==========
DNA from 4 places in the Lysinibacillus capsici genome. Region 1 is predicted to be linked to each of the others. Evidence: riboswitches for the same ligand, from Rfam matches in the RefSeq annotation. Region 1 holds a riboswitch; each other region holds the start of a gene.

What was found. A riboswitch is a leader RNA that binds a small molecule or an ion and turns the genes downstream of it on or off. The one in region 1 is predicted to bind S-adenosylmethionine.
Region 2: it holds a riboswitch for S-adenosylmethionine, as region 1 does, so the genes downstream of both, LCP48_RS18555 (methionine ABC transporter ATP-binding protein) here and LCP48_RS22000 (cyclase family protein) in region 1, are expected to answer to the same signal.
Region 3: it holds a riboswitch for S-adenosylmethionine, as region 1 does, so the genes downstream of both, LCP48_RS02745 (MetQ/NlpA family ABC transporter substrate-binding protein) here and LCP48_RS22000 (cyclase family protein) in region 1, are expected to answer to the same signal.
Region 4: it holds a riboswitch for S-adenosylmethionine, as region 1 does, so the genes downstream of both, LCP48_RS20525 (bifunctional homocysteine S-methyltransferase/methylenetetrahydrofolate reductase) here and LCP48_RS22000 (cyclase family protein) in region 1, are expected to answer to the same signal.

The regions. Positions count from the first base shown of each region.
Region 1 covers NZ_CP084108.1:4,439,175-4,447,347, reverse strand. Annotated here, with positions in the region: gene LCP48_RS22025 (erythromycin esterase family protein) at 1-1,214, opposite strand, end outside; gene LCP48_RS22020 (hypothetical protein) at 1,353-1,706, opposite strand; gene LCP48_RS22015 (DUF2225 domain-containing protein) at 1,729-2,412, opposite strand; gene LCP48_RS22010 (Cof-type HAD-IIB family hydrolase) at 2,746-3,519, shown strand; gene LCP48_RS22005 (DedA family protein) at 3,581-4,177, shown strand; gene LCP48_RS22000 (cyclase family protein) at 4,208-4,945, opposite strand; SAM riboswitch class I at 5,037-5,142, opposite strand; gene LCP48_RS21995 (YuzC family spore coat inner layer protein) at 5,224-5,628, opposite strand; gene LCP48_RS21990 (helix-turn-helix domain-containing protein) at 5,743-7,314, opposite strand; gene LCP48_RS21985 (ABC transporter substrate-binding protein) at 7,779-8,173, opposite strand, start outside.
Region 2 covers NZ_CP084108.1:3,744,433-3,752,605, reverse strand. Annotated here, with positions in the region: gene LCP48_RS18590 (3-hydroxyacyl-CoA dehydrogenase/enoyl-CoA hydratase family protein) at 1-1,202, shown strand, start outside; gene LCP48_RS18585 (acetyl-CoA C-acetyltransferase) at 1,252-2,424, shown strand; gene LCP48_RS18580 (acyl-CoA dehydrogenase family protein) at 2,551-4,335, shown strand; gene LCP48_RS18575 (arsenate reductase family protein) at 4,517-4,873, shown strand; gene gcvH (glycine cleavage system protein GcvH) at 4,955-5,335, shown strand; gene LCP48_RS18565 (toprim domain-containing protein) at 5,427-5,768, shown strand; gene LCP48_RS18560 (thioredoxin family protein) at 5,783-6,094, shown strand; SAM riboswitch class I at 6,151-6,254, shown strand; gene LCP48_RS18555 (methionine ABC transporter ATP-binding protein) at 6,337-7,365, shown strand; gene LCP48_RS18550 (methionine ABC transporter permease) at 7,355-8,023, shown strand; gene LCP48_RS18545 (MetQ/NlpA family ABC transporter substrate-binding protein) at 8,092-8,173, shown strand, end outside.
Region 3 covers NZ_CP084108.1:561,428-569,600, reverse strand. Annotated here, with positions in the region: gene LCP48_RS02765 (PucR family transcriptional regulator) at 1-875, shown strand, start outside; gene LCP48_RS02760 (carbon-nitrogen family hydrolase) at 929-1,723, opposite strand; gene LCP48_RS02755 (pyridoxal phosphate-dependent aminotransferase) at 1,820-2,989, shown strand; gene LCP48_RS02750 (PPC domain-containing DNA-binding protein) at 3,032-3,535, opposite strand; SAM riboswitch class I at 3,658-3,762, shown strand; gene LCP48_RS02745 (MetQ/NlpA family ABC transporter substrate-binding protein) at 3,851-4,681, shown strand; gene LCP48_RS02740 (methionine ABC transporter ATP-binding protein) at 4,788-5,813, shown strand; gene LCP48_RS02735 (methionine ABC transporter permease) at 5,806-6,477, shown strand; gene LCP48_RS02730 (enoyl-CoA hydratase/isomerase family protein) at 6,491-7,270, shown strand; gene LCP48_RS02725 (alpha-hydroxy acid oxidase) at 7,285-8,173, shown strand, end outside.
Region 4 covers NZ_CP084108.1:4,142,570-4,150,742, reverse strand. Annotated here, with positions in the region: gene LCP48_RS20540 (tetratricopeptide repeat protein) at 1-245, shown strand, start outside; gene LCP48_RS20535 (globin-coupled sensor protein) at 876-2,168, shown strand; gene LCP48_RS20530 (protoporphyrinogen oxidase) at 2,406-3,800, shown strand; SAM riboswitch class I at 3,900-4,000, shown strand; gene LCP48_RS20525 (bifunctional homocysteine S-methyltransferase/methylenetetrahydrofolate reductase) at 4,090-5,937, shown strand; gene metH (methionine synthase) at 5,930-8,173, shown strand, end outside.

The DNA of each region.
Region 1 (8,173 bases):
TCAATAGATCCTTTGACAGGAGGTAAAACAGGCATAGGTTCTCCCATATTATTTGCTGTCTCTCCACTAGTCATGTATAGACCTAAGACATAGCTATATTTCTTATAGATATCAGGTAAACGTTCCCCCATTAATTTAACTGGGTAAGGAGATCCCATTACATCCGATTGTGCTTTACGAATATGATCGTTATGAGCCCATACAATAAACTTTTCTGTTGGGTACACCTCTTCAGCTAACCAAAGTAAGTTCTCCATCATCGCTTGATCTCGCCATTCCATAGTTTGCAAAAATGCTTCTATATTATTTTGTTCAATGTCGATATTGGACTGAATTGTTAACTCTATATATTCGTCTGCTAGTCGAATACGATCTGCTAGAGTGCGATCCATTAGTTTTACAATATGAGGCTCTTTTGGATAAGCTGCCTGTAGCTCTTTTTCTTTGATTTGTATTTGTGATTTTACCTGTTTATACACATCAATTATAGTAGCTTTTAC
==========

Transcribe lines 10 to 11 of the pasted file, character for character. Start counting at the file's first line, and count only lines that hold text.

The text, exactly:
Region 4 covers NZ_CP084108.1:4,142,570-4,150,742, reverse strand. Annotated here, with positions in the region: gene LCP48_RS20540 (tetratricopeptide repeat protein) at 1-245, shown strand, start outside; gene LCP48_RS20535 (globin-coupled sensor protein) at 876-2,168, shown strand; gene LCP48_RS20530 (protoporphyrinogen oxidase) at 2,406-3,800, shown strand; SAM riboswitch class I at 3,900-4,000, shown strand; gene LCP48_RS20525 (bifunctional homocysteine S-methyltransferase/methylenetetrahydrofolate reductase) at 4,090-5,937, shown strand; gene metH (methionine synthase) at 5,930-8,173, shown strand, end outside.

The DNA of each region.